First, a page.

Diane Abbott has rejected claims that she showed any disrespect by being on her phone during an awards ceremony for a leading Hillsborough campaigner.
The Shadow Home Secretary dismayed some onlookers at the Women of the Year Awards when she used her smartphone during the screening of a film paying tribute to Margaret Aspinall, who lost her son in the disaster.
Attendees at the event at the said that Abbott was on her phone “the whole way through” the film.
She was also on her phone during a speech by Theresa May, in which she praised Aspinall and other families for their tireless campaign for justice for the 96 Liverpool fans killed in the crush at the FA Cup semi-final in 1989.
“The film was so moving it made everyone cry,” one person present said.
Guests said that the Shadow Home Secretary appeared distracted during the event at the Intercontinental Hotel in London on Monday lunchtime. “Several people were horrified [by her conduct],” a source added.
But Abbott’s office told HuffPost UK that she was dealing with the breaking news that fellow Labour MP Lisa Nandy’s Urgent Commons Question on the child sex abuse inquiry chaos had just been granted by Speaker Bercow.
“She talked briefly on her phone after receiving a call, but then because she didn’t want to disrupt the event, she used email to correspond with her office about the Urgent Question,” her spokeswoman said.
“She decided not to leave the table but instead use her phone. It was not to text, browse, or show disrespect.”
Her office added that Abbott felt it would have been disrespectful to leave the ceremony and that the bulk of her time on the phone was spent on emails rather than talking directly.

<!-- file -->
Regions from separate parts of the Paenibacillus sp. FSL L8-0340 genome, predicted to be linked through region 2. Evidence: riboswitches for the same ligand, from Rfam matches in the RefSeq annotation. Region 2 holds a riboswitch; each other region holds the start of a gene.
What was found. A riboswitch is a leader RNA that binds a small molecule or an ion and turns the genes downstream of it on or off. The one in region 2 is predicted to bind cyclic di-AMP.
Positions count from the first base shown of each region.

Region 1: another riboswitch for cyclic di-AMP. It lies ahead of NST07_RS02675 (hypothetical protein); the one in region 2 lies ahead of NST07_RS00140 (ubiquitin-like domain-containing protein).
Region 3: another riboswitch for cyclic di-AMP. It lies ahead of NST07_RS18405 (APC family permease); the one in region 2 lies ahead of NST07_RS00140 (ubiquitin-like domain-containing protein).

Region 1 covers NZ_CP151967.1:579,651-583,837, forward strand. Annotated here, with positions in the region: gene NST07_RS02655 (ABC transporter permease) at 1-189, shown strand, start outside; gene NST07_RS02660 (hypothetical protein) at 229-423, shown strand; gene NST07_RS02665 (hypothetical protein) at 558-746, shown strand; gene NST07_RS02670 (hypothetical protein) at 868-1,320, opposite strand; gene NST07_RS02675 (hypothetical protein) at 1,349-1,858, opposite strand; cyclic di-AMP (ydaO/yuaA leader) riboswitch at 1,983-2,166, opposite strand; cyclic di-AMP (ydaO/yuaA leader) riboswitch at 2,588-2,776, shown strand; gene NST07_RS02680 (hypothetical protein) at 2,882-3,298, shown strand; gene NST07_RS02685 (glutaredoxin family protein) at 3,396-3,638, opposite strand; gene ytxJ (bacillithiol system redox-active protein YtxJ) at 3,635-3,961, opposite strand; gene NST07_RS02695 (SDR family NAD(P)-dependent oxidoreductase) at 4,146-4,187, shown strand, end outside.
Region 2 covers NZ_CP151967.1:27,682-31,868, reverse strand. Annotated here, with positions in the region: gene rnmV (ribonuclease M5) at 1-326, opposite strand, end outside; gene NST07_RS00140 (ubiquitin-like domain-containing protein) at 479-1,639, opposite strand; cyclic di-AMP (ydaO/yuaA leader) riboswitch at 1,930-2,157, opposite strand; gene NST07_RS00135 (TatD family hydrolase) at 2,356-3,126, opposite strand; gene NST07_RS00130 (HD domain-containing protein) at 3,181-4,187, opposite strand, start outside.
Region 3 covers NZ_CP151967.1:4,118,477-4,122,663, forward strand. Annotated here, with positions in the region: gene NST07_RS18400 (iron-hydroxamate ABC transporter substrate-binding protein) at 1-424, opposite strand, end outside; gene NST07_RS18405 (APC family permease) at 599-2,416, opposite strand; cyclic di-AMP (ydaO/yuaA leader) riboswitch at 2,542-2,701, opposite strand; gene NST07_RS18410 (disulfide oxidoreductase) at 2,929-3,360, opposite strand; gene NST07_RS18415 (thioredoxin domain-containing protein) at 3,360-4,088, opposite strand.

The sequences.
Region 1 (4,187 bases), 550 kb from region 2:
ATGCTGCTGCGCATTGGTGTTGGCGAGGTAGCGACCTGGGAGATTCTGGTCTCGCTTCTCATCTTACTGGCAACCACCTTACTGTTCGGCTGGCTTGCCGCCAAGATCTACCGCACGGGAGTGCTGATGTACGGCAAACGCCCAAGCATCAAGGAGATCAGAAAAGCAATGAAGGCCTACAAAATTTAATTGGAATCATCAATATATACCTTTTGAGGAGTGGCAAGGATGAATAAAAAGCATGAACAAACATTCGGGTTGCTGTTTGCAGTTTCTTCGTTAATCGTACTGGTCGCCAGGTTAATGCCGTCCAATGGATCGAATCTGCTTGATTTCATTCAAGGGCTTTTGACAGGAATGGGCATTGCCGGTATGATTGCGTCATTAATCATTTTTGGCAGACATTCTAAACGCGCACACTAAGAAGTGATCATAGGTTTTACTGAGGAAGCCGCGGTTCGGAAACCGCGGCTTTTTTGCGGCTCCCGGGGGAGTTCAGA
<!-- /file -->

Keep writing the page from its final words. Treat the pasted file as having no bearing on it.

Straight after the event, she returned to her Commons office to prepare for the Parliamentary question session.
Abbott represented Labour on the frontbench for the Urgent Commons question a few hours later, where she pressed Home Secretary Amber Rudd on the chaotic state of the child sex abuse inquiry and the departure of former chair Dame Lowell Goddard.
Abbott’s allies point out that she has consistently backed the Hillsborough families’ campaign. Andy Burnham, her predecessor as Shadow Home Secretary, played a key role in pushing the issue in Parliament.
Aspinall, chairwoman of the Hillsborough Family Support Group, whose son James died in the disaster, was presented with a special award by the Prime Minister in recognition of the families’ persistent search for truth and justice.
The Prime Minister said she was “honoured” to give the award at the ceremony on Monday afternoon in London, adding: “Having lost their loved ones in the most appalling circumstances, they then spent 27 years searching for the truth with extraordinary dignity.
“This April, when the fresh inquests delivered their conclusions, they made clear to the whole nation what the Hillsborough families have known to be true from the beginning - that the fans were blameless.”
“Thanks to their resolve we now know the truth about what happened that day. This award is for all those who lost their lives at Hillsborough and their families who have shown immense courage and determination.”
More than 400 women attended the lunch and awards, where six were recognised for their “courage, resourcefulness, flair and for their selfless actions”.